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Sliding mode control (SMC) has widely been employed in the development of a wheel-slip controller because of its effectiveness in applications for nonlinear systems as well as its performance robustness on parametric and modeling uncertainties. The design of a sliding surface strongly influences the overall behavior of the SMC system due to the discontinuous switching of control force in the vicinity of a sliding surface that produces chattering. This paper investigates the effects of sliding-surface design on the performance of an SMC-based antilock braking system (ABS), including a brake-torque limitation, an actuator time delay, and a tire-force buildup. Different sliding-surface designs commonly used in ABS were compared, and an alternative sliding-surface design that improves convergence speed and oscillation damping around the target slip has been proposed. An 8-degree-of-freedom (dof) nonlinear vehicle model was developed for this paper, and the effects of brake-system parameter variations, such as a brake actuator time constant, target slip ratios, an abrupt road friction change, and road friction noises, were also assessed.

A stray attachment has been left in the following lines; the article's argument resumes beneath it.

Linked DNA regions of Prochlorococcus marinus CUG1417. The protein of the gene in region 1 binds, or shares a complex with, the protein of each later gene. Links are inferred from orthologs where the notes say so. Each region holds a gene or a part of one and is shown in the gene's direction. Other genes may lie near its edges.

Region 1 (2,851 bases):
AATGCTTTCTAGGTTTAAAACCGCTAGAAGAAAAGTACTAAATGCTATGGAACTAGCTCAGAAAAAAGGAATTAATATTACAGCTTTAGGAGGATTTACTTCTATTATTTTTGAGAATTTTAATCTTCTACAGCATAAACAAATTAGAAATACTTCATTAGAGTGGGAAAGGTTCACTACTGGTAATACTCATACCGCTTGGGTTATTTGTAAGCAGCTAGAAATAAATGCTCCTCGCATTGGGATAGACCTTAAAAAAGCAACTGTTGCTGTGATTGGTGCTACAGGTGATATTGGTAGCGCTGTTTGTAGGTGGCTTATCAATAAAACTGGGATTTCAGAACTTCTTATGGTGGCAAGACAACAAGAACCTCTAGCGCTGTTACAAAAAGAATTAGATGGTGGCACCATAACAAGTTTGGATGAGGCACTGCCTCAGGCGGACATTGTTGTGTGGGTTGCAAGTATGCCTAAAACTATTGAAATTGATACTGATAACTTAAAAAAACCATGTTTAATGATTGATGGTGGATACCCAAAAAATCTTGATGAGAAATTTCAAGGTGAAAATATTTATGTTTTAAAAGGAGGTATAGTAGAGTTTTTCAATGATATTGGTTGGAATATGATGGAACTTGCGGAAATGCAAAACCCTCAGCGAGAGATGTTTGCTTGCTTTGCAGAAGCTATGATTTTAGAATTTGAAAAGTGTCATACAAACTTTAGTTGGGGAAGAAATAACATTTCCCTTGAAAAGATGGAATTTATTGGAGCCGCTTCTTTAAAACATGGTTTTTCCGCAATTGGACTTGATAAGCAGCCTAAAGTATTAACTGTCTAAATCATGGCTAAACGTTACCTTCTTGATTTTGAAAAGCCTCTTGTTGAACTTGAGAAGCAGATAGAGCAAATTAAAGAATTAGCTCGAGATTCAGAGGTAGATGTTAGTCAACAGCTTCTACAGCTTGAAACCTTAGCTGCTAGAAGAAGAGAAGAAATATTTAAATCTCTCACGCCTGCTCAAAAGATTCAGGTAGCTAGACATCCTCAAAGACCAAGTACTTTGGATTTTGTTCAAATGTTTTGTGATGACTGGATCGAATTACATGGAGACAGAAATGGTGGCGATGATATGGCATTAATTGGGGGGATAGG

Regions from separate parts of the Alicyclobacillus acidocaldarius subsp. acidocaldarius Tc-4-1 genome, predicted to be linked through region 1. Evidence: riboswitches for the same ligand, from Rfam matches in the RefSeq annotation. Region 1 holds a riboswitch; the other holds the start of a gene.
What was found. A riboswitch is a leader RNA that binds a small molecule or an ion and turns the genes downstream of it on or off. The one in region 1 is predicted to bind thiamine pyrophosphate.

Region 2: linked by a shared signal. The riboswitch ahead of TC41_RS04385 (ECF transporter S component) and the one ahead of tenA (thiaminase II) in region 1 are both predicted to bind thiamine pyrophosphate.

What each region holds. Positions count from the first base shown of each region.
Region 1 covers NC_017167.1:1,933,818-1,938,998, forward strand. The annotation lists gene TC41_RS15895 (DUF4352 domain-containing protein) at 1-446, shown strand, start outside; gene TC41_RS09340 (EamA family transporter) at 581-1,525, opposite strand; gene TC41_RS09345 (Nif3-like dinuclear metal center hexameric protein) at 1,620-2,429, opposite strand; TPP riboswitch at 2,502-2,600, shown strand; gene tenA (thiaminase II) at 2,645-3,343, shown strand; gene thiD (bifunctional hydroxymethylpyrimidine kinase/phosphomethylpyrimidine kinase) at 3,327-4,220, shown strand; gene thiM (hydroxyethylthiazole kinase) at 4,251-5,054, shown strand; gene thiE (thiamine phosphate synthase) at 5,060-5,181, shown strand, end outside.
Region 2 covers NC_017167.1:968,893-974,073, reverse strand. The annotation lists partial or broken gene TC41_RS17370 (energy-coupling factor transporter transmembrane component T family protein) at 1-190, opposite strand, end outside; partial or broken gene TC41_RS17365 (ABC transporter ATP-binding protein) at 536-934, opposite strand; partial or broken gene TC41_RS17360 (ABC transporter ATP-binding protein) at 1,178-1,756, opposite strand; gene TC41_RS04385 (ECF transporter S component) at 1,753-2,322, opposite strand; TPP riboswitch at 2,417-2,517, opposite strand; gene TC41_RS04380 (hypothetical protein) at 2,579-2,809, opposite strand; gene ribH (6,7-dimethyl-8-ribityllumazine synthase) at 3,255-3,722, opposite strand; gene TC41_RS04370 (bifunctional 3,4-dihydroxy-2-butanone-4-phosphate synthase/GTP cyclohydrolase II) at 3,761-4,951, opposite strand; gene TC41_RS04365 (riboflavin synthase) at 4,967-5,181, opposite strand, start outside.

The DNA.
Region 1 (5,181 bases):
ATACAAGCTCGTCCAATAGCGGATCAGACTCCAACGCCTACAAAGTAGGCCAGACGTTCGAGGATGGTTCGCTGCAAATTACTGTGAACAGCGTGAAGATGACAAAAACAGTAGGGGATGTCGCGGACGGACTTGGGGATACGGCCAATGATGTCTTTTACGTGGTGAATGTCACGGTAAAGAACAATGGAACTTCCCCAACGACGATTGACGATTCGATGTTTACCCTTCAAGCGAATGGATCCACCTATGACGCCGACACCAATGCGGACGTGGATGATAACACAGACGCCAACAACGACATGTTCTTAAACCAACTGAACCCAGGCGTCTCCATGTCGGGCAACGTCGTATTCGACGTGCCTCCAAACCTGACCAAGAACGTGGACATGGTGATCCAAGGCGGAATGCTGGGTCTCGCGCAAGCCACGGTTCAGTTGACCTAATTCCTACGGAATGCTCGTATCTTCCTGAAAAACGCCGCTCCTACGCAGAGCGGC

Date of Publication: March 2008